Meet Vincent Chen: He Puts the “I” in Under Armour Innovation!
This is your chance to meet the behind-the-scenes guy responsible for generating all of those Under Armour (UA) footwear innovations.
Vincent Chen is the Senior Development Manager of Innovations for Under Armour’s footwear division, and if you are intrigued by the word “innovation,” it's probably because it's synonymous with other powerful words, like originality, revolution and discovery.
As a shoe developer, he knows a thing or two about product ideas that work — and those best left undeveloped! Working with an equally bright team, his keen insights make Under Armour footwear the brand to watch now and in the future.
RS: Why did you decide to join Under Armour?
Vincent: It was 2010 and I found UA’s footwear business to be exciting and attractive, so I became the brand’s first footwear innovation team member based in Asia.
RS: What technology should our readers look for in future UA shoe designs?
Vincent: We’re developing multiple footwear technologies that lead to precision fit, smarter performance and more advanced manufacturing techniques. For example, we launched a 3D printing process called Architech in March and provided a colourway to Michael Phelps for the Rio Olympic Games.
RS: Can you say more about the 3D printing technology you call Architech?
Vincent: It gives us mass customisation capability and modernises the manufacturing process. When traditional midsoles are produced, there’s no leeway for differences in fit. With 3D printing, no mould is required; shoes are customised using software to adjust construction parameters. We end up with shoe styles made for different performance needs.
RS: How has this changed the way UnderArmour produces athletic shoes?
Vincent: To adapt this new technology for large-scale production, everything associated with the process needed updating, including machinery, material, design, finishing, CAD engineering and more. Because it’s so new, our team must use our guts, knowledge and creativity to make adjustments on the fly.
RS: Can you share insights about the new Slingshot and Slingride models?
Vincent: These are great examples of our pioneering knitting technology. When a traditional upper is made, the factory orders rolls of fabric and uses industrial dyes to cut pattern pieces before stitching them together using a sewing machine. Our new knitting technology uses fibre/thread to originate the upper directly, skipping the step in which fabric must be cut and sewn together.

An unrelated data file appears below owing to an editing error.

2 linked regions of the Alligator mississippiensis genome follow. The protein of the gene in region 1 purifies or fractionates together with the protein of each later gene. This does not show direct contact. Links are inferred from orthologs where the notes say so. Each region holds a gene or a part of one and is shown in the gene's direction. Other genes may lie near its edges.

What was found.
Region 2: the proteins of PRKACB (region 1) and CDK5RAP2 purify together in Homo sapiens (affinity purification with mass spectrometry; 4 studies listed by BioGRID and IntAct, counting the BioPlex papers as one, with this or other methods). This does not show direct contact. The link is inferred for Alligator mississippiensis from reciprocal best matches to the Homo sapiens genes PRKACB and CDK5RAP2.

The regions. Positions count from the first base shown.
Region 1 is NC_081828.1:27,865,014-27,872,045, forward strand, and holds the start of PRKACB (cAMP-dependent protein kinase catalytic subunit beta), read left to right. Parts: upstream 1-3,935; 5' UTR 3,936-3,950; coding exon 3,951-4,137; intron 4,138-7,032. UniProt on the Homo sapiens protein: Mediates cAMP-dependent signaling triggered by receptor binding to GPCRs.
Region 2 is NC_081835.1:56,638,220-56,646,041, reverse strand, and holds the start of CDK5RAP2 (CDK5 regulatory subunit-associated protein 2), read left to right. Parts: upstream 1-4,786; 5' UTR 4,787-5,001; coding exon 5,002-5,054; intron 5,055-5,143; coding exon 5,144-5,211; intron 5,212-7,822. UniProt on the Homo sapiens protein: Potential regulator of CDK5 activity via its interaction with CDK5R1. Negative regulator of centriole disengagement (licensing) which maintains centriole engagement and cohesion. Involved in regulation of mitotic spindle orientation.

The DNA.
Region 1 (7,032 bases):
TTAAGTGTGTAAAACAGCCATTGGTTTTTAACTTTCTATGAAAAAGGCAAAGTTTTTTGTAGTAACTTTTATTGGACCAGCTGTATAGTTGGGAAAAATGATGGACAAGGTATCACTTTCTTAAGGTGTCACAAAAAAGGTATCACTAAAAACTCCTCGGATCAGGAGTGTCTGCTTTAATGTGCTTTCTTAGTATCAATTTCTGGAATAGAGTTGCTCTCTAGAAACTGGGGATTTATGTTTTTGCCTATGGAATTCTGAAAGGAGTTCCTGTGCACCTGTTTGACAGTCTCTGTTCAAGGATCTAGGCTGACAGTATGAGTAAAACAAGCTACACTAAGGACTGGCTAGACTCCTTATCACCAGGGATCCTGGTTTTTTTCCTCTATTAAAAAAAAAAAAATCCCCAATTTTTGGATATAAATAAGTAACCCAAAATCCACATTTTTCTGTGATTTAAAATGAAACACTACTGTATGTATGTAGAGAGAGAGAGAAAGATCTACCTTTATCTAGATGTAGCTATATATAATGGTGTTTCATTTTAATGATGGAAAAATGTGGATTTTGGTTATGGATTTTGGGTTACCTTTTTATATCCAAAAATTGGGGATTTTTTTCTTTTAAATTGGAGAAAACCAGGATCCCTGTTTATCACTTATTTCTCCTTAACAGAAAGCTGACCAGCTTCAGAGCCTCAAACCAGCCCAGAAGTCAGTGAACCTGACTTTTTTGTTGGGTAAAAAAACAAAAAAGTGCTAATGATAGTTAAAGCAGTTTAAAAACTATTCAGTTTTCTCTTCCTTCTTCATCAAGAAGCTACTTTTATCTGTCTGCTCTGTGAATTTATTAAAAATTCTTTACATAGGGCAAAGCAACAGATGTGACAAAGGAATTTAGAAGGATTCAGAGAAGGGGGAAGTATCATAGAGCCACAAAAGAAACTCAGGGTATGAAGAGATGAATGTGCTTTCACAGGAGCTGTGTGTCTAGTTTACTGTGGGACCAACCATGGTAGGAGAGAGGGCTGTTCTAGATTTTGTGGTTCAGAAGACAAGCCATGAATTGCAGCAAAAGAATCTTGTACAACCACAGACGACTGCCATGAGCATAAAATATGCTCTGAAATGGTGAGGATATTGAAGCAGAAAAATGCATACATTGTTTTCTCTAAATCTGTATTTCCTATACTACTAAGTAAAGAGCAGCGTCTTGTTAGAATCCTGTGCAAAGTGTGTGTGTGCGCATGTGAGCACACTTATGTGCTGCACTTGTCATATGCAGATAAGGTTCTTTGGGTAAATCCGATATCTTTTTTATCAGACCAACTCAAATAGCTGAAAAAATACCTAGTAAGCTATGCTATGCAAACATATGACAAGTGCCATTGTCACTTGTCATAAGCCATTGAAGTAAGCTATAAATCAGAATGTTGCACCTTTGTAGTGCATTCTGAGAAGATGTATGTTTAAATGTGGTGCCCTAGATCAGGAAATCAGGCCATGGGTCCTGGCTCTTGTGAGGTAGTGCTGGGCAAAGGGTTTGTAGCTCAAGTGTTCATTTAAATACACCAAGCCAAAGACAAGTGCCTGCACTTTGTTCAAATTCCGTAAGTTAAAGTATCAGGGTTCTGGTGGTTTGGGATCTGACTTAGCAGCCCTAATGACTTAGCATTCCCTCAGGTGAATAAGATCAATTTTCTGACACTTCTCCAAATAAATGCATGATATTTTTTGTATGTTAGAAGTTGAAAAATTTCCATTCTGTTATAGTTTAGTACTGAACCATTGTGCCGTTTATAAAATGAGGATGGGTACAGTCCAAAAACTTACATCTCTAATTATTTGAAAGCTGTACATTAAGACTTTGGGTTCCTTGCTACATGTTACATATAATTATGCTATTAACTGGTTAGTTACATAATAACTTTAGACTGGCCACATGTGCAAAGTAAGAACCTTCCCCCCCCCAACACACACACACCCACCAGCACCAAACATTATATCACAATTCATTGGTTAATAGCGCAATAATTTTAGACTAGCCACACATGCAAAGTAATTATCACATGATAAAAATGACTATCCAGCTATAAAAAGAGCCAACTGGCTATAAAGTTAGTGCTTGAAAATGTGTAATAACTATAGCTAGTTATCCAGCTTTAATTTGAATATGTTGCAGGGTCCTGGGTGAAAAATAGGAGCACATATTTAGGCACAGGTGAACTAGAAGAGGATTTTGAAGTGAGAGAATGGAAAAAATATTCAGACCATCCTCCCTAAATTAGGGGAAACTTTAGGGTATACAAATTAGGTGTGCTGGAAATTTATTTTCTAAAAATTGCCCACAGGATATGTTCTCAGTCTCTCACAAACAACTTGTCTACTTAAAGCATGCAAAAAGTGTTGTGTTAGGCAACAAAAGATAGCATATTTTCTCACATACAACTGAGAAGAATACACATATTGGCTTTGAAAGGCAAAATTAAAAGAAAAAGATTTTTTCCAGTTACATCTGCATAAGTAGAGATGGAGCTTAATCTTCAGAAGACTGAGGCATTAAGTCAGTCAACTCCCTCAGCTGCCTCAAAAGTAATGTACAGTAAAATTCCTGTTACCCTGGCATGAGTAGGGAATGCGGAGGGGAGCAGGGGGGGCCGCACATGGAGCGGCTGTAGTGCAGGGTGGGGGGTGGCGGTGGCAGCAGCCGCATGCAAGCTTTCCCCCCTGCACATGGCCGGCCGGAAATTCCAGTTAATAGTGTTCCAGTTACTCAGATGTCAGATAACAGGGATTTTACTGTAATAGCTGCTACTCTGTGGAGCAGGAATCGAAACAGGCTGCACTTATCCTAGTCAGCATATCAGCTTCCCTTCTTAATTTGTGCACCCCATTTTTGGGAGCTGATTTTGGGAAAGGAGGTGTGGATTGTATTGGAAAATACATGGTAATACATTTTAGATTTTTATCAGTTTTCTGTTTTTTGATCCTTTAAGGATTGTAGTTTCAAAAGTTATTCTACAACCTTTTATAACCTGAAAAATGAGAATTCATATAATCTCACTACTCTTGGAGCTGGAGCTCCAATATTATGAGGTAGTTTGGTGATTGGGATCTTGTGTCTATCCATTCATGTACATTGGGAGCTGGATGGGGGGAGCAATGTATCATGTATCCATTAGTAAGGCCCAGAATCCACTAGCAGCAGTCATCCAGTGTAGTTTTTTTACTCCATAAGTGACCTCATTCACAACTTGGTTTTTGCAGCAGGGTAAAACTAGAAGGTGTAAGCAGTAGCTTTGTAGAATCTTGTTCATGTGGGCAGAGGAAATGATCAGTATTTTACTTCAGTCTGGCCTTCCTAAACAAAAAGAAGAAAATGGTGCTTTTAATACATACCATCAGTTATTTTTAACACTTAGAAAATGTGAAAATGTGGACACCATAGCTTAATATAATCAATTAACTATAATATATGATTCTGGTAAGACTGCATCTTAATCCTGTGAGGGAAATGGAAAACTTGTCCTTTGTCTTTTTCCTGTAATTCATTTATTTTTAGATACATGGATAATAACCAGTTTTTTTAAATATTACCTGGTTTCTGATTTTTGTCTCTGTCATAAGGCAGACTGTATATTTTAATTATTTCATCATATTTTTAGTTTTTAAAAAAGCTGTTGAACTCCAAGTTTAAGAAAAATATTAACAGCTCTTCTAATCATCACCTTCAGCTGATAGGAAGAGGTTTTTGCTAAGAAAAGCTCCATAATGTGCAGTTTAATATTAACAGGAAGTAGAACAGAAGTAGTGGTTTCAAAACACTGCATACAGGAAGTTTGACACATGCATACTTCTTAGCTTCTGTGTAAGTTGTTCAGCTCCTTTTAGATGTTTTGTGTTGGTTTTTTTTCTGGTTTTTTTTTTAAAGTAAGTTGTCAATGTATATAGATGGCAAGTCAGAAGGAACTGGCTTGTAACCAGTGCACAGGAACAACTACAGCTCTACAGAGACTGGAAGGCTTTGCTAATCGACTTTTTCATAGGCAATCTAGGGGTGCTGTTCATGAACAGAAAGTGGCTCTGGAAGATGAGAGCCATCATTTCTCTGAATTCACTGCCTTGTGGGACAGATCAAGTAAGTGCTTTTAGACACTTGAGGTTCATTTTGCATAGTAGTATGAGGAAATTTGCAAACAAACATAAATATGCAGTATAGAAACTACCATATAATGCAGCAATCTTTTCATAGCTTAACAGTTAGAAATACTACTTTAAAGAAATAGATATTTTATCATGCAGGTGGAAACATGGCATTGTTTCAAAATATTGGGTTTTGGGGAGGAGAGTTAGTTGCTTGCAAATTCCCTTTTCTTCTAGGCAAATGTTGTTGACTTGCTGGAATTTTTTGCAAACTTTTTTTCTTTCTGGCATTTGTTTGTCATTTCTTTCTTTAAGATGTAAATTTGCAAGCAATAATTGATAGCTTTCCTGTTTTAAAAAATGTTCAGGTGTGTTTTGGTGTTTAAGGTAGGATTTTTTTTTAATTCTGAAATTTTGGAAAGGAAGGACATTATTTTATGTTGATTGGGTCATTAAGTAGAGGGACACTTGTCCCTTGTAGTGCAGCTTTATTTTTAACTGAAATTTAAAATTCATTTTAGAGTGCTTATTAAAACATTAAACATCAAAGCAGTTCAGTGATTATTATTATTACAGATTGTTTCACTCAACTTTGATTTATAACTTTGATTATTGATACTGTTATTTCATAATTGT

RS: What other details should we look for?
Vincent: Look closely at the Slingshot upper. You can detect different knitting details and stretching. This is done in one step using a single stitch line to join the upper. We also produce seamless 3D heel cups, so you can see how much innovation goes into our newest athletic shoes.
RS: Will all of this technology drive up the price of your shoes?
Vincent: No. As a matter of fact, there could be cost savings thanks to Under Armour’s new knitting technology that turns thread into the shoe upper directly, so there’s no need to knit the textile. This results in reduced steps and there’s less waste. Under Armour will continue to offer good value at affordable prices.
RS: How does Under Armour come up with all of this new technology?
Vincent: We have a dynamic innovation team made up of designers, developers, bio-mechanic testers and other experts. Everyone is responsible for exploring new, interesting ideas. Once we find something worth pursuing, we collaborate to develop solid concepts, testing frequently to make sure the idea is viable. Our team members talk to each other a lot during the process.
RS: Are you saying that innovation isn’t a new way of doing business for Under Armour?
Vincent: Exactly. We’ve been in the innovation business for over 50 years. It started when we first used Speedform technology pioneered by the International Latex Corporation (Playtex). The company developed the Apollo spacesuit, and when our Vice President of Footwear Innovation Kevin Fallon read the book “Spacesuit Fashioning Apollo,” he wondered why UA couldn’t apply the same principles to making running shoes. We started collaborating with our lingerie factory Regina Miracle and two years of trial and error later, Under Armour Speedform technology was born, which led it to be the first running shoes to be produced in a bra manufacturing factory.
RS: What challenges do you face as an "innovating" team and company?
Vincent: The whole innovation process is just that — a process. We envision the universe’s limitless possibilities, explore the darkness and grab every glimmer of light. During the journey, we eliminate ideas that don't work, share results, listen to each other and stay humble and patient. We think of failure as a friend because that's what ultimately leads to success.
RS: How does Under Armour stay competitive?
Vincent: Under Armour’s vision is to empower athletes everywhere. We believe that we can make our athletes better through passion, design and the relentless pursuit of innovation. We may have started as an apparel company, but we’ve brought that “DNA” into our footwear division and we don’t mind chasing the big guys. Competition makes us stronger, humbler, hungrier and smarter. That’s what happens when you partner with the most intelligent minds on the planet!
Has Vincent Chen discovered the secret to future UA footwear successes? The answer is yes. His team is fortunate to be given carte blanche to explore new materials and methods and test the ideas that make the cut.
Just knowing how much freedom Under Armour gives his team is reason enough to keep an eye on this company’s new products and exciting future!